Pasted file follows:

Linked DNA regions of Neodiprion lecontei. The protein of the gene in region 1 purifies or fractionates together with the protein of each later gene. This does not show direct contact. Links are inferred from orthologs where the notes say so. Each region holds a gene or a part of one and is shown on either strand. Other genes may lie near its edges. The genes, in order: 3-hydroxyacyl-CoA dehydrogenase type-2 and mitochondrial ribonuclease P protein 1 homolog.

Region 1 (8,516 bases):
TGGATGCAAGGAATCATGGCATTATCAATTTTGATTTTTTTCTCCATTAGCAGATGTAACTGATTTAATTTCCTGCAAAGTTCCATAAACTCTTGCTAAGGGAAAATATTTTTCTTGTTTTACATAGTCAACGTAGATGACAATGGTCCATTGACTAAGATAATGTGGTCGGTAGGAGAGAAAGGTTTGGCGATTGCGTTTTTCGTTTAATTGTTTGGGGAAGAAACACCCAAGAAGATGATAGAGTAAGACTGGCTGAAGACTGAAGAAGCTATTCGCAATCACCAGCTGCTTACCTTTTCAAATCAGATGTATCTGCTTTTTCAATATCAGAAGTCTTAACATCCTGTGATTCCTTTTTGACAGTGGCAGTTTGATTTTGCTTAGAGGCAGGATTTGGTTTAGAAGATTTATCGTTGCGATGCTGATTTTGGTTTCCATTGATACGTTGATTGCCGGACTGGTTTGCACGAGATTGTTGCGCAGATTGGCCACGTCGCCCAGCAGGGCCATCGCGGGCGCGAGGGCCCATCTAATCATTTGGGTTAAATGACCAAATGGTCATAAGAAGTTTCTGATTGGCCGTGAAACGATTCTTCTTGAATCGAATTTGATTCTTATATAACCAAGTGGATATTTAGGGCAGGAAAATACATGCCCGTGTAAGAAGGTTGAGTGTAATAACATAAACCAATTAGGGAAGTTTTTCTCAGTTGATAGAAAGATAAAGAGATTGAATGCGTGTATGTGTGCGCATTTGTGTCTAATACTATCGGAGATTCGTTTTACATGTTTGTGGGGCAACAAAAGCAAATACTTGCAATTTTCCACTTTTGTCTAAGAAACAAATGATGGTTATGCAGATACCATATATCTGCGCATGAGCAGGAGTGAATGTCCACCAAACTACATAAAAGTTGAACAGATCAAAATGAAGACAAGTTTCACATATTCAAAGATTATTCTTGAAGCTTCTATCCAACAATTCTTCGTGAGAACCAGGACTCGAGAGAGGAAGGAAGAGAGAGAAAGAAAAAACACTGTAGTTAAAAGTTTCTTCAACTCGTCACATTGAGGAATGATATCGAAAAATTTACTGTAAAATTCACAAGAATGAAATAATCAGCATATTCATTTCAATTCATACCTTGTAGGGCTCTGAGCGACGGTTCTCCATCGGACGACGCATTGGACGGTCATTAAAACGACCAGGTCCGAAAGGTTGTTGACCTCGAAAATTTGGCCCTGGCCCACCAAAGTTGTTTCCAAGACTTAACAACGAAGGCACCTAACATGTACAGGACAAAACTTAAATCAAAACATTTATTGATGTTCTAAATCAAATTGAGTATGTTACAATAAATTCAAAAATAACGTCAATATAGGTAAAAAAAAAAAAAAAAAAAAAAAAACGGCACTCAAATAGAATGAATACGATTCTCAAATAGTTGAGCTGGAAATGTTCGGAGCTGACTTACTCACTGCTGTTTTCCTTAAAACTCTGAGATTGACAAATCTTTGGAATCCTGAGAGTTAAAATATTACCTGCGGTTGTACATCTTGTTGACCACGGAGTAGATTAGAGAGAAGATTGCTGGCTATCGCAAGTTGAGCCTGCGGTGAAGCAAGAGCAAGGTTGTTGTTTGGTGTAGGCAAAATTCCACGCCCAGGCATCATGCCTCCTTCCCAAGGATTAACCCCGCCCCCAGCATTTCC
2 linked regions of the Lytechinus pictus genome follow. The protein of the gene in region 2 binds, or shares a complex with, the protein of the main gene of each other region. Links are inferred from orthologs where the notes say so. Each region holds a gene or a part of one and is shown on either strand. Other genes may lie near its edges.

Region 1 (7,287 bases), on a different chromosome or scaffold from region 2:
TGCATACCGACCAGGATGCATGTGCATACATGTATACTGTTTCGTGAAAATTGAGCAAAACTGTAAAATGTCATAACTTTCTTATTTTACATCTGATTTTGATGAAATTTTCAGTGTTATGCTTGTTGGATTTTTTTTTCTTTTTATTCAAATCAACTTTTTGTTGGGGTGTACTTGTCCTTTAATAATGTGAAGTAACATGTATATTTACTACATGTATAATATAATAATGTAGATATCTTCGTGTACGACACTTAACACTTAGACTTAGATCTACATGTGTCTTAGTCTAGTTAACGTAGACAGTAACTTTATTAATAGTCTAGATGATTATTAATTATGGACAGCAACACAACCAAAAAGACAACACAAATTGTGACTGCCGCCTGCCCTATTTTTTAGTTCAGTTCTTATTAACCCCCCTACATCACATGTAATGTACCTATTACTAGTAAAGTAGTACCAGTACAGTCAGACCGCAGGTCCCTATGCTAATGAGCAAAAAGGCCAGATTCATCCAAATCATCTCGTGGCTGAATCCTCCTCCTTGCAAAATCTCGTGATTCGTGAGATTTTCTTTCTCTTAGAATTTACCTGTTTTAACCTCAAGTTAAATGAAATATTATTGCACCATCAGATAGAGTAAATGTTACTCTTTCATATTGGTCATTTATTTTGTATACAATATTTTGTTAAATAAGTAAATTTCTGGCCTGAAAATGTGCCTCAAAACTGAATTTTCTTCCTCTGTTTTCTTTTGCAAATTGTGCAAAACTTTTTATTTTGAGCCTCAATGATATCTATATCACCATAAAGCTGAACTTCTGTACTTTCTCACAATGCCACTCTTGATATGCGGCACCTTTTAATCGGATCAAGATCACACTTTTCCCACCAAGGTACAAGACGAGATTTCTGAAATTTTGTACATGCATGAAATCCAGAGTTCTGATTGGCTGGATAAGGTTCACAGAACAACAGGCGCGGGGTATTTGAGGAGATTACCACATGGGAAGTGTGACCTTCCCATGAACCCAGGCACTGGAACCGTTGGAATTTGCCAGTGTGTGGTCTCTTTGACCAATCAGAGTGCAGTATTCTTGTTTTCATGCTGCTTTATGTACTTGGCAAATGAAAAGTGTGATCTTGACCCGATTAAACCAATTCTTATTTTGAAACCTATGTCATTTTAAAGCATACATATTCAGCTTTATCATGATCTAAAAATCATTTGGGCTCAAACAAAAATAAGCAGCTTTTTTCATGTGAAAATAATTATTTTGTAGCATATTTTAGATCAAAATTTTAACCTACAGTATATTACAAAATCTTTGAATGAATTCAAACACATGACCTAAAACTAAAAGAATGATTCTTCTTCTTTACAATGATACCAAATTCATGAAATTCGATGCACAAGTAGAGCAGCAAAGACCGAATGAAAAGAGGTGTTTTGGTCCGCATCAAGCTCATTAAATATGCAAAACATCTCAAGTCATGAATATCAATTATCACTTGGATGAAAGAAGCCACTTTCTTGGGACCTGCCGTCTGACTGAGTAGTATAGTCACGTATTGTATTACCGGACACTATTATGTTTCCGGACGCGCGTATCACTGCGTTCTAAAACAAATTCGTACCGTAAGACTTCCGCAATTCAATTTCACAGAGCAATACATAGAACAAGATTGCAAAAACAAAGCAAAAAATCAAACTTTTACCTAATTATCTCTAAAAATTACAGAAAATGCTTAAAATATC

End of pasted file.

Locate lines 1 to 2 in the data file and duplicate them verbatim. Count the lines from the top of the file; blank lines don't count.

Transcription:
Linked DNA regions of Neodiprion lecontei. The protein of the gene in region 1 purifies or fractionates together with the protein of each later gene. This does not show direct contact. Links are inferred from orthologs where the notes say so. Each region holds a gene or a part of one and is shown on either strand. Other genes may lie near its edges. The genes, in order: 3-hydroxyacyl-CoA dehydrogenase type-2 and mitochondrial ribonuclease P protein 1 homolog.

Region 1 (8,516 bases):